Richard Dawkins has again refused to debate world-renowned apologist William Lane Craig on the rationality of faith and the existence of God.
Many believe that Craig’s upcoming “Reasonable Faith” tour in the UK is intimidating Dawkins, who refuses to engage on a one-on-one talk with the leading Christian apologist, famous for his revival of the Kalam cosmological argument which asserts that God caused the universe to first exist.
But Dawkins, defending his decision, previously shared during a panel that Craig was not a worthy opponent.
“I always said when invited to do debates that I would be happy to debate a bishop, a cardinal, a pope, an archbishop, indeed I have done those, but I don’t take on creationists and I don’t take on people whose only claim to fame is that they are professional debaters; they’ve got to have something more than that. I’m busy.”
Though the author of The Blind Watchmaker and The God Delusion found Craig’s background insubstantial, many of his fellow atheists have debated with the theologian, including Bart Ehrman, Richard Taylor, and two of the “Four Horsemen” of New Atheism, Sam Harris and Christopher Hitchens.
In fact, Harris once described Craig as “the one Christian apologist who has put the fear of God into many of [his] fellow atheists”.
Not only a “professional debater” as Dawkins labelled him, Craig has authored or edited over 30 books, and is the current research professor of philosophy at the Talbot School of Theology in California.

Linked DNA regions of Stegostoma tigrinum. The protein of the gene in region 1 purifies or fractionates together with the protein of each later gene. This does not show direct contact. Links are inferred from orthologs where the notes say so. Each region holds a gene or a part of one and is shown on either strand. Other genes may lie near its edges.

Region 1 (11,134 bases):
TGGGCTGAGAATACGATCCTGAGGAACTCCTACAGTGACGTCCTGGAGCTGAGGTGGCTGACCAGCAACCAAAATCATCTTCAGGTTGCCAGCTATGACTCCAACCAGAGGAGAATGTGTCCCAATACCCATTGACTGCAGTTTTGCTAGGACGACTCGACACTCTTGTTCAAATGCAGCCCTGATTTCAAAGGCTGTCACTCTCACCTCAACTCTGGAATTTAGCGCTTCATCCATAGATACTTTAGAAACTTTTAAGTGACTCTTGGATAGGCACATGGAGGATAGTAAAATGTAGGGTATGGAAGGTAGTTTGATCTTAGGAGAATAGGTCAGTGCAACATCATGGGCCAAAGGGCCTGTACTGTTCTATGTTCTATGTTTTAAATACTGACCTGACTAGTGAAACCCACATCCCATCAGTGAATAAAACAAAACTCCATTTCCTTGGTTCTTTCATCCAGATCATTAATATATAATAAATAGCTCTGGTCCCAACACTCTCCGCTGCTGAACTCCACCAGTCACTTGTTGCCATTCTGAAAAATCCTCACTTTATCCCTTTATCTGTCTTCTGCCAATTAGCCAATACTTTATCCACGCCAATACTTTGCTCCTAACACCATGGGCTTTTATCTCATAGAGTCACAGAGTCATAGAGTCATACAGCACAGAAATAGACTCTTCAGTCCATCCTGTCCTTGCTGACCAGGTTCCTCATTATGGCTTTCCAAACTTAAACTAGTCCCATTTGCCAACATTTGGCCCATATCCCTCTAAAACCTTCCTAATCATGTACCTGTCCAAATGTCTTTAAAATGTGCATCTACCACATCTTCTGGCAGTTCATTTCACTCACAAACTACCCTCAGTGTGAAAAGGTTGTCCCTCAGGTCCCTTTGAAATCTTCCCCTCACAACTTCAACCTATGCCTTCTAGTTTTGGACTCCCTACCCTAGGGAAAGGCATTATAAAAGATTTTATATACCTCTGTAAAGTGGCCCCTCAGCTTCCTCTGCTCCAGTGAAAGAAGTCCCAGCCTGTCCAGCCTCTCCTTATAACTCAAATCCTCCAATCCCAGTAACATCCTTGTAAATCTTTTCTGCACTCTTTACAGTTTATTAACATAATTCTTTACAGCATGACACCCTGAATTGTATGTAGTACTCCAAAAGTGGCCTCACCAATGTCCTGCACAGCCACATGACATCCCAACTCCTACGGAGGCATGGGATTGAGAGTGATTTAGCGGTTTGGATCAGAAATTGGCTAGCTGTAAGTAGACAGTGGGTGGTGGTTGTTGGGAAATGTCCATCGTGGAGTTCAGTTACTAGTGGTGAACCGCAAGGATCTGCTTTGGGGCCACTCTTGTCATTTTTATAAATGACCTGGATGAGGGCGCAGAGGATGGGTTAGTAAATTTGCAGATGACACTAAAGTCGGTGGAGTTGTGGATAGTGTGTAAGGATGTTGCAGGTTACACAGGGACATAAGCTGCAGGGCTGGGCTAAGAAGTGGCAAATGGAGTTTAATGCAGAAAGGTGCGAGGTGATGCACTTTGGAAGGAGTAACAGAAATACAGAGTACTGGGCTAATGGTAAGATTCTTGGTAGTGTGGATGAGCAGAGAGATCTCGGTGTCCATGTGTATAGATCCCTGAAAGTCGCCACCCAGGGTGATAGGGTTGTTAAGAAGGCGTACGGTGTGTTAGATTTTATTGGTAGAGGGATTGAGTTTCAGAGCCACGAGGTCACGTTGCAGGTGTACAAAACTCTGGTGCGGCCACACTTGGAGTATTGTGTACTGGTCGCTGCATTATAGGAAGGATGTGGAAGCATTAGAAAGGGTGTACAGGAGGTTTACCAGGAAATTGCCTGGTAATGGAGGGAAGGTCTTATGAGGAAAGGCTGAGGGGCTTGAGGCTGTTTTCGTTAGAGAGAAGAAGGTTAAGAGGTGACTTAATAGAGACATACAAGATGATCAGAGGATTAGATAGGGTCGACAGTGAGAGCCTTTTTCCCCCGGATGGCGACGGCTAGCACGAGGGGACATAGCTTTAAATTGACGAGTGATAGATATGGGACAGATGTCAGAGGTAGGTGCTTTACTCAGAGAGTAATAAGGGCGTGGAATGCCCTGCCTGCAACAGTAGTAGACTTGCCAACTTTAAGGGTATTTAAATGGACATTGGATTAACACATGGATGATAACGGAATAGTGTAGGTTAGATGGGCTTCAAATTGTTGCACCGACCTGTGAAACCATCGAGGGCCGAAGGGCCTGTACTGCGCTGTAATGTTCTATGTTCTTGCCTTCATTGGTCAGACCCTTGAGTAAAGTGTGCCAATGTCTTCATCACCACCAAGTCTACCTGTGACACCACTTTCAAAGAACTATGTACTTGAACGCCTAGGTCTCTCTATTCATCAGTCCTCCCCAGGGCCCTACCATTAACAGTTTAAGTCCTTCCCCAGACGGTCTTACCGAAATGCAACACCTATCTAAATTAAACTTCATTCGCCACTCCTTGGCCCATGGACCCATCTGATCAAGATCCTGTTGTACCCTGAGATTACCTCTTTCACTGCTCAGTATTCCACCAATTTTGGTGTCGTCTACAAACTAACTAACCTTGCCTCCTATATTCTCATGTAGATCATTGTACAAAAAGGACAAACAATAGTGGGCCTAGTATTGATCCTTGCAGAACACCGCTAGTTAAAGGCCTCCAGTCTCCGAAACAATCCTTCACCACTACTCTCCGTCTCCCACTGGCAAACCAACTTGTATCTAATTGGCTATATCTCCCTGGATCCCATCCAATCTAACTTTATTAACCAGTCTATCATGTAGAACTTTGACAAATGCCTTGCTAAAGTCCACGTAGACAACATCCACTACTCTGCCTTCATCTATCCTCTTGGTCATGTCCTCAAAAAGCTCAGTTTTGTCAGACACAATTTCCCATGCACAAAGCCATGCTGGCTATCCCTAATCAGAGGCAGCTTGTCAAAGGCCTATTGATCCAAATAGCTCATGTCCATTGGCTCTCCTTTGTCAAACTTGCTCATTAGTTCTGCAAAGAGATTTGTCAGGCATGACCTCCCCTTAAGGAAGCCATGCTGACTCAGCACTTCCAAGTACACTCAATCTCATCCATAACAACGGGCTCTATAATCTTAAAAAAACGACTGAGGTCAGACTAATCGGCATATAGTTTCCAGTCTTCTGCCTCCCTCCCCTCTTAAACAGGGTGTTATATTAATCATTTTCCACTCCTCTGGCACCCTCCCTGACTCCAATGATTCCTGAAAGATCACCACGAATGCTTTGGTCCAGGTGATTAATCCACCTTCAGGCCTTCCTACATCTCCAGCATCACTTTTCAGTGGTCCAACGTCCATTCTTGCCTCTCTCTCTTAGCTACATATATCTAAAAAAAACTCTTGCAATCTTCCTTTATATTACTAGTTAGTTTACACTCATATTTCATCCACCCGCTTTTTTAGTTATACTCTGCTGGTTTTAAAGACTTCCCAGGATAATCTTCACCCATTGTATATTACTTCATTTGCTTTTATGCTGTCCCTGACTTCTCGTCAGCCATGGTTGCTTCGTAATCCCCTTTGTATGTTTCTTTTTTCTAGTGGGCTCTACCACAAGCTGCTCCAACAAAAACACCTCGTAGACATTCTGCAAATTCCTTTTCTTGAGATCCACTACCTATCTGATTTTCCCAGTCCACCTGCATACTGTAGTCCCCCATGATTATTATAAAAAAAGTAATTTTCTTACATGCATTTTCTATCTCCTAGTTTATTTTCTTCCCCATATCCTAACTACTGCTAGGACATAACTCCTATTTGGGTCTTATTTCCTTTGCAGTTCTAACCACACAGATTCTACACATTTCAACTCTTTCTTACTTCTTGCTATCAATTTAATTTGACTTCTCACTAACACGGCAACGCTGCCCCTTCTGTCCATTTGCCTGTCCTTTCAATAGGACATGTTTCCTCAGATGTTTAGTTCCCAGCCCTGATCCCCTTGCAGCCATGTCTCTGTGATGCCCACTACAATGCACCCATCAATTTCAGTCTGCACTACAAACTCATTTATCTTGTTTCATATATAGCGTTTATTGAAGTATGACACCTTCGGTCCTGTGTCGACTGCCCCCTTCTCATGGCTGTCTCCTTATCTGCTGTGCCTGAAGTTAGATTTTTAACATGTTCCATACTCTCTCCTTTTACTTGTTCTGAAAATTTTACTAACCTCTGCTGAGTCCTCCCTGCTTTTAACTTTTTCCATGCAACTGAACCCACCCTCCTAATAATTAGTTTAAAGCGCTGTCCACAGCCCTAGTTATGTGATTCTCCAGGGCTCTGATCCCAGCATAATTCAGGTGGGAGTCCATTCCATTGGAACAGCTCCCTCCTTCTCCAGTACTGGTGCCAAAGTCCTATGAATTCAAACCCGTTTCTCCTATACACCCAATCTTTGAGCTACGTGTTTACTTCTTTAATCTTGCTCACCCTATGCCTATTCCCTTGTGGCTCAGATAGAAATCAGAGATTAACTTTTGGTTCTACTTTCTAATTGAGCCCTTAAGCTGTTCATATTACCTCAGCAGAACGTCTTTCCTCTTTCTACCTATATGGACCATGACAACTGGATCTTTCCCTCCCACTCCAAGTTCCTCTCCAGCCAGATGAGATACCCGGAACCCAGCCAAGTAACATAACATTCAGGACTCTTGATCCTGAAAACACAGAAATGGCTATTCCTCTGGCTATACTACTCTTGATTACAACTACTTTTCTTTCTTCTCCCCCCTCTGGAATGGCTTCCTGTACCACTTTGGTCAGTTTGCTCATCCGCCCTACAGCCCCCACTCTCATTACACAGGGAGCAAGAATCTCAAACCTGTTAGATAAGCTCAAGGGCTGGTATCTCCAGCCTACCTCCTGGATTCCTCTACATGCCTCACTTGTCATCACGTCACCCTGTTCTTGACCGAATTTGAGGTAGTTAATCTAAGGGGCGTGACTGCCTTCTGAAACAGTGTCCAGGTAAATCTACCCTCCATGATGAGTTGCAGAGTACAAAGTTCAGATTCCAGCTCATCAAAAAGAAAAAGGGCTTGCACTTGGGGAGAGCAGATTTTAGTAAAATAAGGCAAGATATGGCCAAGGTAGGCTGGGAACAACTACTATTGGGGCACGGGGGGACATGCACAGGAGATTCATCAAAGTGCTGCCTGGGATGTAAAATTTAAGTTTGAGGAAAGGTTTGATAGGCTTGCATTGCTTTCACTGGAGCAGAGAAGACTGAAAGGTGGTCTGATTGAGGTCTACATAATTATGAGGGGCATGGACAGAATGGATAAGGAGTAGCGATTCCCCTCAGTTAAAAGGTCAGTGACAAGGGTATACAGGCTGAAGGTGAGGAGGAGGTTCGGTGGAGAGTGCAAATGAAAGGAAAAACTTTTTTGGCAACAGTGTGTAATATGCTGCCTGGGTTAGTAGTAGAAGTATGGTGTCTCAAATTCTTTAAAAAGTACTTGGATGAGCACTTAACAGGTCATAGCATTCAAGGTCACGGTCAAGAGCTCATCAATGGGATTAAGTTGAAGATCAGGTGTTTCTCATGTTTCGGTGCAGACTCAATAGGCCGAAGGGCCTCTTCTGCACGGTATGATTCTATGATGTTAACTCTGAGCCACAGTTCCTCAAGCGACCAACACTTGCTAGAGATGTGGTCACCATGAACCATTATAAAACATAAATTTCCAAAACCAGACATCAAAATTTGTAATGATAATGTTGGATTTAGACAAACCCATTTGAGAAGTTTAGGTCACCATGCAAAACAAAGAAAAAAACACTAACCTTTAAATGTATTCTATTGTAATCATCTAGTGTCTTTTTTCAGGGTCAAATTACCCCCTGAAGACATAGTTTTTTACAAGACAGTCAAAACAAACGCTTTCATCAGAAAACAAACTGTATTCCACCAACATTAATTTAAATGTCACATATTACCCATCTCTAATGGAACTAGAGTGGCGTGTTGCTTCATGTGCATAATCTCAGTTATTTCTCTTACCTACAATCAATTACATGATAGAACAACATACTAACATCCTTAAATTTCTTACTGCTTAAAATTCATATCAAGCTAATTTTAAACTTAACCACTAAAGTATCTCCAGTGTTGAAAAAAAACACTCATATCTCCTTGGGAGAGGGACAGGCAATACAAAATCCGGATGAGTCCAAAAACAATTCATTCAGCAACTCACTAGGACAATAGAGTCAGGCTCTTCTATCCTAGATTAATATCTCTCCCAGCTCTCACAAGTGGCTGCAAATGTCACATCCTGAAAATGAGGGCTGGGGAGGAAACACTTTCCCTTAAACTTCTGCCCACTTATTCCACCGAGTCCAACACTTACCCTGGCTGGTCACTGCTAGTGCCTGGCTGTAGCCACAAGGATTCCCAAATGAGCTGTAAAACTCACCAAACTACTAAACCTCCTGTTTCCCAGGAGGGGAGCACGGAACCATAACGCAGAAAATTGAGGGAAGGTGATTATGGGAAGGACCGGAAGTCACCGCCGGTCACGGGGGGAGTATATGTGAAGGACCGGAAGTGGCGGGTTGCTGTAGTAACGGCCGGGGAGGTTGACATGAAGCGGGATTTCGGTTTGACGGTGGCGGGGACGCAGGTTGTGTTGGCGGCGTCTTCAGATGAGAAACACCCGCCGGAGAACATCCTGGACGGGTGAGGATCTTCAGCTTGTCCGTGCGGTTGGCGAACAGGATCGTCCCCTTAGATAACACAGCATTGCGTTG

He has made significant contributions to the philosophy of time and religion, and also works as a New Testament historian.
Dawkins’ refusal to debate Craig has become an international issue, with many critics and intellectuals interpreting the British evolutionary biologist’s actions as a sign of cowardice.
“The absence of debate with the foremost apologist for Christian theism is a glaring omission on your [cover letter] and is of course apt to be interpreted as cowardice on your part,” Daniel Came, an atheist and Worcester College philosophy lecturer wrote to Dawkins in a letter, according to The Telegraph.
“I notice that, by contrast, you are happy to discuss theological matters with television and radio presenters and other intellectual heavyweights like Pastor Ted Haggard of the National Association of Evangelicals and Pastor Keenan Roberts of the Colorado Hell House.”
Using his own commandment against him, “Never cut yourself off from dissent,” Dawkins has ignored the backlash surrounding the debate by continuing to decline requests from Craig to defend his arguments outlined in The God Delusion.
Nonetheless, the Talbot professor is still opening up the opportunity for Dawkins to accept his invitation to debate one-on-one with him at Oxford’s Sheldonian Theatre on October 26, though many are uncertain whether he will show or not.
Dawkins earlier refused public debate invitations with the British Humanist Association, the Cambridge Union, Premier Radio and the Oxford Christian Union as well.
He told The Daily Telegraph that he had “no intention of assisting Craig in his relentless drive for self-promotion.”
While some support and respect Dawkins’ choice in declining the debate, others still hope that he will accept Craig’s invitation.
Dawkins defends decision not to debate apologist William Lane Craig
Published 30 September 2011